Symptoms of Magnesium Overdose
If you have an overdose of magnesium, you may experience the following:
Diarrhea. This is the most obvious symptom of a magnesium overdose. Diarrhea occurs because when there is unabsorbed magnesium in the intestines, the magnesium attracts water. When excess water gets into the colon, diarrhea results.
Nausea and vomiting. These happen because the body is desperately trying to get rid of the excess toxic mineral.
Lethargy caused by the shift of magnesium in the cells.
Muscle weakness. This occurs because both low magnesium and high magnesium causes muscles to be unable to polarize/repolarize adequately.
An irregular heartbeat
Low blood pressure caused by the overly dilated vessels from the excess magnesium.
Urine retention caused by the abnormal functioning of the kidney and also by the improper functioning of the bladder, which is a muscle.
At very high doses, magnesium can be fatal as it causes imbalances of electrolytes in the bloodstream, which interferes with the proper functioning of the heart.
If you experience these symptoms and you have a history of kidney disease or any of the other conditions mentioned earlier, or you have been taking medication or laxatives containing magnesium, you should tell your doctor so that specific tests can be carried out to check for magnesium overdose.
How to Get Rid of Excess Magnesium in the Body
If someone has too much magnesium that is interfering with their major body systems, it is considered an emergency.
A doctor can give intravenous calcium gluconate to help reverse the effects of excess magnesium.
If the kidneys are working well, medication may be given to increase the production of urine and the excretion of magnesium.
If hypermagnesemia is severe or kidney function is poor, then dialysis may be used to flush magnesium from the body.
Some Tips To Avoid Magnesium Overdose
- To avoid getting hypermagnesemia, you should drink plenty of water and remain active. This helps use up magnesium and flush out any excess.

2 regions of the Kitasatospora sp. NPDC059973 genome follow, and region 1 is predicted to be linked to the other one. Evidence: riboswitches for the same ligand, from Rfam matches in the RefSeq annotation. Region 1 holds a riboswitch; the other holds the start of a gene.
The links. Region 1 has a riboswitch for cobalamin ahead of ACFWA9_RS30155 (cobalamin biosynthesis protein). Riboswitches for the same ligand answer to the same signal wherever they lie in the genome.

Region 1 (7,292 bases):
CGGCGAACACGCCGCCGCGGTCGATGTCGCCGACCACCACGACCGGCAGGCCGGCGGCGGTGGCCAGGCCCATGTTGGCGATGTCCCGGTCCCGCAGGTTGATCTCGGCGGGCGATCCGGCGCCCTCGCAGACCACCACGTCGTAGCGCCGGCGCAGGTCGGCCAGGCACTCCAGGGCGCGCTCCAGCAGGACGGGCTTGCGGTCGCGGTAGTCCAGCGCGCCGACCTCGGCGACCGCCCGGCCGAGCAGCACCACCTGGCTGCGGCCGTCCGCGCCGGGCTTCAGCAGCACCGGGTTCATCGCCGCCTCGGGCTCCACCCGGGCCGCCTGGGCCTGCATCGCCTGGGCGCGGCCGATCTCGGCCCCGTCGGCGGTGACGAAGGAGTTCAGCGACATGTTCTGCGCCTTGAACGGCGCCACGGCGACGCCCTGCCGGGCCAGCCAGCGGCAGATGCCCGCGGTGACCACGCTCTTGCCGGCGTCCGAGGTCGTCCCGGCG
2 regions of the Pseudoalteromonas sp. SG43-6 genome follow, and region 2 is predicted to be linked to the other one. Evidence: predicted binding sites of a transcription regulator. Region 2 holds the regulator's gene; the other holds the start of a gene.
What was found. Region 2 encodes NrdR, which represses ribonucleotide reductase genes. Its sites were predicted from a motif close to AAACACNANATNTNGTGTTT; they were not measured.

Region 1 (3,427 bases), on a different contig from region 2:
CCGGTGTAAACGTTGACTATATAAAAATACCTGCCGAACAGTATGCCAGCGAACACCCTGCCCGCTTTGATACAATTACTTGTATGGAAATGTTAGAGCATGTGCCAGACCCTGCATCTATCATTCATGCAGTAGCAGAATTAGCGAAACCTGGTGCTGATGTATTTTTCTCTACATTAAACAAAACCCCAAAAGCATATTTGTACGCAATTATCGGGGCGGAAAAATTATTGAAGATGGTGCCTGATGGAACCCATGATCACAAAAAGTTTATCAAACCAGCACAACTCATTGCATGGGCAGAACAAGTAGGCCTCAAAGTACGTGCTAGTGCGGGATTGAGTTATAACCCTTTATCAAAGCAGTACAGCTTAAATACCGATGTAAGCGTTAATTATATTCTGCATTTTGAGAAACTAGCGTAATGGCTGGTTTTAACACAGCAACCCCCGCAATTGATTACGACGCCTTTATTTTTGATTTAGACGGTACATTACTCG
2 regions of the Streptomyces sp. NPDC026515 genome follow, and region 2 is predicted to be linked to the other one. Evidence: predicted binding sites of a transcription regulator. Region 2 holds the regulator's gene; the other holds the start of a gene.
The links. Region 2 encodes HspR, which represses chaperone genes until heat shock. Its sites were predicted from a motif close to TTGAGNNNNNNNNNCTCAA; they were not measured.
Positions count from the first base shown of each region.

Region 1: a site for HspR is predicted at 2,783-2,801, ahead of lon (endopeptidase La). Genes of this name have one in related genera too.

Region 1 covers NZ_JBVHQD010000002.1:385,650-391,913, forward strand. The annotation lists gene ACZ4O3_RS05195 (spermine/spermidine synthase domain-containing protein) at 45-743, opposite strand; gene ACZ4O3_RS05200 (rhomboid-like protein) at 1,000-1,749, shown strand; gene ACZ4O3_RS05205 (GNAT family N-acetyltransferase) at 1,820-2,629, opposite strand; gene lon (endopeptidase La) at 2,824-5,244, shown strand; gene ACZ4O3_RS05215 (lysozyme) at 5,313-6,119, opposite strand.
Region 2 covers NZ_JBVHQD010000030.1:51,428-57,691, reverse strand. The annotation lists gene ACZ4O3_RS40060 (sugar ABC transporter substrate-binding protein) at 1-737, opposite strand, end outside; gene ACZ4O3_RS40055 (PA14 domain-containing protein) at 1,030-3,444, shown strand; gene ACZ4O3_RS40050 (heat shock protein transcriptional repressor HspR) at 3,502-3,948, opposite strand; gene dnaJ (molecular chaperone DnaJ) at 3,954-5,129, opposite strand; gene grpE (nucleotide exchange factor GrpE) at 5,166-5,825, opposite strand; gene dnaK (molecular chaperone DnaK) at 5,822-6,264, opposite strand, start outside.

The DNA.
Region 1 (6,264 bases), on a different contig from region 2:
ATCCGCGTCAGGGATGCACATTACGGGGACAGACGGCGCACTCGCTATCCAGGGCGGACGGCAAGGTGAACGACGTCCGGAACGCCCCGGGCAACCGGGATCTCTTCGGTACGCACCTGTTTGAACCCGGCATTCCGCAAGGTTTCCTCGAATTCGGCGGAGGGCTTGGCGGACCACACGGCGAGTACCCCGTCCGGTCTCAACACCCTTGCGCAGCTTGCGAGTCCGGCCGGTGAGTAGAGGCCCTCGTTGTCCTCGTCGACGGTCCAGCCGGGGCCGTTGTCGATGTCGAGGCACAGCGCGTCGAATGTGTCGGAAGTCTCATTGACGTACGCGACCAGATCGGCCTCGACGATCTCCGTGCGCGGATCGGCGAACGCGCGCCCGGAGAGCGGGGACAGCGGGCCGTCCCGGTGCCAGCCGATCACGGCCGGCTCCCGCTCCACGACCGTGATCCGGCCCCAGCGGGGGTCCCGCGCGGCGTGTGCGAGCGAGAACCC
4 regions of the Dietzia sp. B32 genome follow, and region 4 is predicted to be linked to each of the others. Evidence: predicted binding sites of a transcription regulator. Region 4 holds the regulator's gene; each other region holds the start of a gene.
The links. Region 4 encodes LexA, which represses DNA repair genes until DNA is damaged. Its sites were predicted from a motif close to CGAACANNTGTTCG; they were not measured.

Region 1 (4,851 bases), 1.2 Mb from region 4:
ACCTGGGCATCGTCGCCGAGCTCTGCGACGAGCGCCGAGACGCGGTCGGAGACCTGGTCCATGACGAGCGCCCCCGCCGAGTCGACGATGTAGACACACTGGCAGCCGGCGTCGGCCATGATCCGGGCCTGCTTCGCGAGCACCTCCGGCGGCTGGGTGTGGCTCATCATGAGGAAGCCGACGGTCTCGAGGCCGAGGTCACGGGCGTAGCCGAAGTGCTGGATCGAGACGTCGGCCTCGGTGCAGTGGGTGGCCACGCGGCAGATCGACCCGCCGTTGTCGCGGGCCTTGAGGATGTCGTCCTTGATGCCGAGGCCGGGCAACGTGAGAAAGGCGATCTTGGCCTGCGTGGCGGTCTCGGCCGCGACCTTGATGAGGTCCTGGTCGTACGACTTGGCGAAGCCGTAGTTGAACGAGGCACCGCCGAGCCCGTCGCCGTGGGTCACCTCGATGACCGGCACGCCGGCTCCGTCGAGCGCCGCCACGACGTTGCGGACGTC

- Aim to get your magnesium and other minerals through a balanced, healthy diet that has leafy green vegetables, a variety of nuts, legumes, and a variety of fruits.. This will keep your body in good health and will reduce the need for supplements.
- If you do need to take magnesium supplements, start with a small amount, and increase the dosage gradually if necessary.
- Avoid laxatives that contain magnesium such as milk of magnesia or magnesium of citrate laxatives, especially if you have kidney problems.
As a nurse, I have rarely seen symptoms of too much magnesium in a patient. I have been a nurse for close to 30 years. In fact, 99% of the time we see people with magnesium deficiency. However, it is important to look for symptoms of high magnesium if you take magnesium supplements.
My name is Phyllis Robinson MSN, RN. I have been a Registered Nurse for 27 years in the Cardiac Intensive Care Unit. I am passionate about cardiac care and heart disease. I also want this blog to be an educational tool that people can refer to for traditional and alternative treatment. I will blog on heart disorders such as high blood pressure, congestive heart failure, cardiomyopathy, and high cholesterol.
I received my Nursing degree from Baltimore Community College.
I went on to receive my Masters in Nursing from Walden University
I have worked for almost 30 years in Critical Care with a focus on heart health. I am an advocate of preventive healthcare.